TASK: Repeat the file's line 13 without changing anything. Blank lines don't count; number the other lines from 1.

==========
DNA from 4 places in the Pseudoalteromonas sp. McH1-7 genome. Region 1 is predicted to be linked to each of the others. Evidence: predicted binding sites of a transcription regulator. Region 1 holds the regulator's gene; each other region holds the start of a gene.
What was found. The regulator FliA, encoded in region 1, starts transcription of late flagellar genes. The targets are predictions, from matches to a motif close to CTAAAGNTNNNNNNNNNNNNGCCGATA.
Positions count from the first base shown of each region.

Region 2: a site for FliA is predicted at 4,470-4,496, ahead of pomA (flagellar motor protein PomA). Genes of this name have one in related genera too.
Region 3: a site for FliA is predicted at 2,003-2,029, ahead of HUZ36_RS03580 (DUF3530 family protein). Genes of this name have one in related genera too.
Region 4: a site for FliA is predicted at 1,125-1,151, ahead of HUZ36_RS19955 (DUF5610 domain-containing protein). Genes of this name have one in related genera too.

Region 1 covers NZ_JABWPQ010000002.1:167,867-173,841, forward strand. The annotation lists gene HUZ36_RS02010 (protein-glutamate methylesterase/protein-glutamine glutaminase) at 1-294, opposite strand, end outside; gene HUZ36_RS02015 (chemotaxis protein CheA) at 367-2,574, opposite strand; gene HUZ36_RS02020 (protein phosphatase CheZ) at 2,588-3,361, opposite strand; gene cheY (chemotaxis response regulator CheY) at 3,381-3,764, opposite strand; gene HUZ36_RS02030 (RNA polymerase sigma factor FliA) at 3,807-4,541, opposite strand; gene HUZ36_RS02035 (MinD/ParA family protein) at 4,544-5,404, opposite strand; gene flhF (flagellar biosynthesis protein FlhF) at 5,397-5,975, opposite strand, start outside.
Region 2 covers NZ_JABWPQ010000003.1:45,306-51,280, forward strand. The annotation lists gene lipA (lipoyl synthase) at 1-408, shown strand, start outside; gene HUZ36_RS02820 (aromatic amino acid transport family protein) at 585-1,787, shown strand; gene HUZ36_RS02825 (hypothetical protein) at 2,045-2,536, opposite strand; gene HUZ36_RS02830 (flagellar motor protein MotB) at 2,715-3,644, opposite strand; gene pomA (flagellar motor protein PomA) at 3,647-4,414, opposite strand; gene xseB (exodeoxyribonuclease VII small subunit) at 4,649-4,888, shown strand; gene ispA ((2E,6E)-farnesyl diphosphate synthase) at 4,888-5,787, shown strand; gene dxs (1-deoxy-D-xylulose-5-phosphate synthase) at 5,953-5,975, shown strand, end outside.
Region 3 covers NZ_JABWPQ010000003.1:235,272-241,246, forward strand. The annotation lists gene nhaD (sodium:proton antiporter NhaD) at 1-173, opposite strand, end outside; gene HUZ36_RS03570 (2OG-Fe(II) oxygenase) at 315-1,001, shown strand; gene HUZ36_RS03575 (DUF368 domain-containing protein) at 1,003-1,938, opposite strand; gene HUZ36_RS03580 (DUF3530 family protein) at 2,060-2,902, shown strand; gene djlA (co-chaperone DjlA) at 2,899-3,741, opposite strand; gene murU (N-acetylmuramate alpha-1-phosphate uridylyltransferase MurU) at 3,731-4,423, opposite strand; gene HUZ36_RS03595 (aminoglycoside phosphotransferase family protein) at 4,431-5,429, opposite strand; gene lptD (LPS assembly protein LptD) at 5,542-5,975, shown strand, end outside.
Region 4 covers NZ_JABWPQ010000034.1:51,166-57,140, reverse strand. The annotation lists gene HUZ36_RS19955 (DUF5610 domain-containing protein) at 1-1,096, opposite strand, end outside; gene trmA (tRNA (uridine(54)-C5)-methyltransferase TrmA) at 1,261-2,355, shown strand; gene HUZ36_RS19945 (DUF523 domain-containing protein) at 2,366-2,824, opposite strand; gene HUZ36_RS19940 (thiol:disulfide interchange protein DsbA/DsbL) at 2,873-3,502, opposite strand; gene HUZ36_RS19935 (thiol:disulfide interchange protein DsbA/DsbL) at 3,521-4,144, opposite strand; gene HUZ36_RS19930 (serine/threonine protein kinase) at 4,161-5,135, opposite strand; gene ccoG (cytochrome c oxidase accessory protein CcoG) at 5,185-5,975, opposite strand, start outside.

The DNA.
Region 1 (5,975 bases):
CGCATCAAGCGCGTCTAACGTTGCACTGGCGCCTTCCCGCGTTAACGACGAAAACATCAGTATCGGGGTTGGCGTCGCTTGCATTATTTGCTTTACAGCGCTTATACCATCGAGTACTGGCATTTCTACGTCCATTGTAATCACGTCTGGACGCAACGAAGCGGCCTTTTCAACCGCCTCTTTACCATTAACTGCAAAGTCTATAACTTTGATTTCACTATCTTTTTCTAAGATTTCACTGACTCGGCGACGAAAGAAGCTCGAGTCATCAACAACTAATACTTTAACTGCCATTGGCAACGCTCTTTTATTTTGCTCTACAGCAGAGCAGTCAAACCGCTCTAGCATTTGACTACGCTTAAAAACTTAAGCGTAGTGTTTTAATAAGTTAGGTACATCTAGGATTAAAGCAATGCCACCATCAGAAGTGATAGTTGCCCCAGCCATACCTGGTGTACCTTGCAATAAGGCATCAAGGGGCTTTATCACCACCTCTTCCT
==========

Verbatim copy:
CGCATCAAGCGCGTCTAACGTTGCACTGGCGCCTTCCCGCGTTAACGACGAAAACATCAGTATCGGGGTTGGCGTCGCTTGCATTATTTGCTTTACAGCGCTTATACCATCGAGTACTGGCATTTCTACGTCCATTGTAATCACGTCTGGACGCAACGAAGCGGCCTTTTCAACCGCCTCTTTACCATTAACTGCAAAGTCTATAACTTTGATTTCACTATCTTTTTCTAAGATTTCACTGACTCGGCGACGAAAGAAGCTCGAGTCATCAACAACTAATACTTTAACTGCCATTGGCAACGCTCTTTTATTTTGCTCTACAGCAGAGCAGTCAAACCGCTCTAGCATTTGACTACGCTTAAAAACTTAAGCGTAGTGTTTTAATAAGTTAGGTACATCTAGGATTAAAGCAATGCCACCATCAGAAGTGATAGTTGCCCCAGCCATACCTGGTGTACCTTGCAATAAGGCATCAAGGGGCTTTATCACCACCTCTTCCT